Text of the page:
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  • 37

    Fernando Cervantes, The Devil in the New World: The Impact of Diabolism in New Spain (New Haven: Yale University Press, 1994), 97.

  • 39

    Mathes, Historical-Biographical Introduction, 8.

  • 40

    Venegas, Empressas, xxvi–xxviii.

  • 42

    Venegas, Empressas, xv.

  • 48

    Echánove Tuero, La preparación intelectual, 26–29.

  • 52

    Echánove Tuero, La preparación intelectual, 100.

  • 63

    Venegas and Burriel, Noticia, 2:84.

  • 65

    Venegas and Burriel, Noticia, 2:288. According to John Lynch, “The Alberoni quinquennium (1715–19) was not exactly a stage in Bourbon reform, yet he could claim some successes,” among which Lynch includes the improvement of the Spanish navy and the reform of commerce in the Indies. Bourbon Spain, 1700–1808 (New York: Blackwell, 1989), 78.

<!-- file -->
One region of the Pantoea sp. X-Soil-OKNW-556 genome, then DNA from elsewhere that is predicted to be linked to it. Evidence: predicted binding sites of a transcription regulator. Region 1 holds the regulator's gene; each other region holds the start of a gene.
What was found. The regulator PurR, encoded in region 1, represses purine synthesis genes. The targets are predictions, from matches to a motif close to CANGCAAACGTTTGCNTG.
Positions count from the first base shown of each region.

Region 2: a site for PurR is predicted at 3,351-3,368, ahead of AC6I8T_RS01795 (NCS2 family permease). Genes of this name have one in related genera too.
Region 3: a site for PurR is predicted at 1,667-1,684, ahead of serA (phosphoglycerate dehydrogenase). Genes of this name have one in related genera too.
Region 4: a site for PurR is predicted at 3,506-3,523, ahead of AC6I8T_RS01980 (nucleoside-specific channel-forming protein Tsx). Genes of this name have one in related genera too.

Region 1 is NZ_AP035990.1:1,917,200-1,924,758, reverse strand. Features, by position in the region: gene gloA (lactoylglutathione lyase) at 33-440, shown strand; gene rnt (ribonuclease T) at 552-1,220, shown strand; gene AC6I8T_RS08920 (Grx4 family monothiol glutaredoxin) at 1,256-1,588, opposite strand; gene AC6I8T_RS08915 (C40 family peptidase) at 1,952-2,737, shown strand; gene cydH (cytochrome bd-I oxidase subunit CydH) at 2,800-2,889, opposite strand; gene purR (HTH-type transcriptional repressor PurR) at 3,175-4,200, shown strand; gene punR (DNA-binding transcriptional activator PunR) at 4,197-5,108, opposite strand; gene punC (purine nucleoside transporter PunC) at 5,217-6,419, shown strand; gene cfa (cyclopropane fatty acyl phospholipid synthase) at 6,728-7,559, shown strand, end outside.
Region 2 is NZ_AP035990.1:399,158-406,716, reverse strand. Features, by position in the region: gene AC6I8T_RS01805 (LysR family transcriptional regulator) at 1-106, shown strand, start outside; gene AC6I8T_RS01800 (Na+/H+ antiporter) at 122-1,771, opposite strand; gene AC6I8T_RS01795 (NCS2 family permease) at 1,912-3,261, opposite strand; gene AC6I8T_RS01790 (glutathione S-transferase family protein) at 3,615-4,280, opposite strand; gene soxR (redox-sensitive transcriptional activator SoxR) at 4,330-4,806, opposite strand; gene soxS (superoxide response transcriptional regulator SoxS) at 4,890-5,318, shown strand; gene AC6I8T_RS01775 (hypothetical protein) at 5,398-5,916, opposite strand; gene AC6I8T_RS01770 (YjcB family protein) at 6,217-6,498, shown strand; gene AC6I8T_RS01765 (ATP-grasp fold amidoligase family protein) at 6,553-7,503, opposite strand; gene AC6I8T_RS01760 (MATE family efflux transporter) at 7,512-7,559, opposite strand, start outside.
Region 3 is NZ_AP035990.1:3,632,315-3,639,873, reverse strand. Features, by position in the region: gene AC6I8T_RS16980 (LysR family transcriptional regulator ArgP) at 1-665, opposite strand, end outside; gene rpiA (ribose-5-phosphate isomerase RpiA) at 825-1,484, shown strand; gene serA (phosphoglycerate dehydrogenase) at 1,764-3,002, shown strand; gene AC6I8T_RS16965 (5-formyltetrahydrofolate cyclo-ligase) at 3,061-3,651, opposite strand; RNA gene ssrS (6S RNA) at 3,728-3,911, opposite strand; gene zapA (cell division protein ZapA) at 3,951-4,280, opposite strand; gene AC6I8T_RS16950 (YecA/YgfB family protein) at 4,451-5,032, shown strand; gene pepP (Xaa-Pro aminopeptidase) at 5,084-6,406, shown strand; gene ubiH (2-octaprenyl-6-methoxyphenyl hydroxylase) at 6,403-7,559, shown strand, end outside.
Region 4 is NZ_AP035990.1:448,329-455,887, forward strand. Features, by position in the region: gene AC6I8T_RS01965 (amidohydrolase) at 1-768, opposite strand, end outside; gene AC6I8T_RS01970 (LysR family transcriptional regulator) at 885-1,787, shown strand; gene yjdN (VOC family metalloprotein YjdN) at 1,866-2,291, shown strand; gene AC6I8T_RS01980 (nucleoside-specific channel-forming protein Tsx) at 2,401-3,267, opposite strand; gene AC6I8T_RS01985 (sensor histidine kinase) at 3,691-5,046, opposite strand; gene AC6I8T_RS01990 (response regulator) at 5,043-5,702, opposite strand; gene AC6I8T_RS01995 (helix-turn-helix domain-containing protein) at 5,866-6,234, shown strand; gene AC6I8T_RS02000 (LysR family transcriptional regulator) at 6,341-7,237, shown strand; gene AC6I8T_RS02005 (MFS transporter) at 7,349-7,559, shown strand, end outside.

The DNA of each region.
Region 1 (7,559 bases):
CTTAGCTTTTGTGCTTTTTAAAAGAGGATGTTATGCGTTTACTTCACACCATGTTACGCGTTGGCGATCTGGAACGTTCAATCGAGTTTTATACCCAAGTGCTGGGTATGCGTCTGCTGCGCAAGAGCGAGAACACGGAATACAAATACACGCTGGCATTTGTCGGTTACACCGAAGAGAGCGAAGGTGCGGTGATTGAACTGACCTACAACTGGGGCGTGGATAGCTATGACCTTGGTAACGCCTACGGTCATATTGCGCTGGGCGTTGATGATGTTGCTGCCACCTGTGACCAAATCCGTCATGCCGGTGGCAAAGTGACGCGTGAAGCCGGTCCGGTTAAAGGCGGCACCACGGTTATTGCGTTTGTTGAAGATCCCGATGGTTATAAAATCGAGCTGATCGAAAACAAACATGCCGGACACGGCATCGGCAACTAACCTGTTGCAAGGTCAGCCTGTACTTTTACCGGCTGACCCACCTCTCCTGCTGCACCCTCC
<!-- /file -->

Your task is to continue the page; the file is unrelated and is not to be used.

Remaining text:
• Search Google Scholar
    • Export Citation
  • 67

    Weber, Bárbaros, 102–11.

  • 68

    Manuel Lucena Giraldo, “El reformismo de frontera,” in El reformismo borbónico: Una visión interdisciplinar, ed. Agustín Guimerá (Madrid: Alianza Editorial, 1996), 265–76. Lucena Giraldo explains that from 1750 the Bourbon state increasingly took control of overseeing the new impetus of territorial exploration and expansion with an emphasis on social and political control.

    • Search Google Scholar
    • Export Citation
  • 69

    Gutiérrez–Casillas, Diccionario Bio-bibliográfico, 575–76. Gutiérrez-Casillas does not register the death of Tompes. The last year given for Tompes in the Diccionario Bio–­bibliográfico is 1748, when he served as procurator of California.

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  • 88

    William V. Bangert, A History of the Society of Jesus (St. Louis, mo: Institute of Jesuit Sources, 1986), 363–402.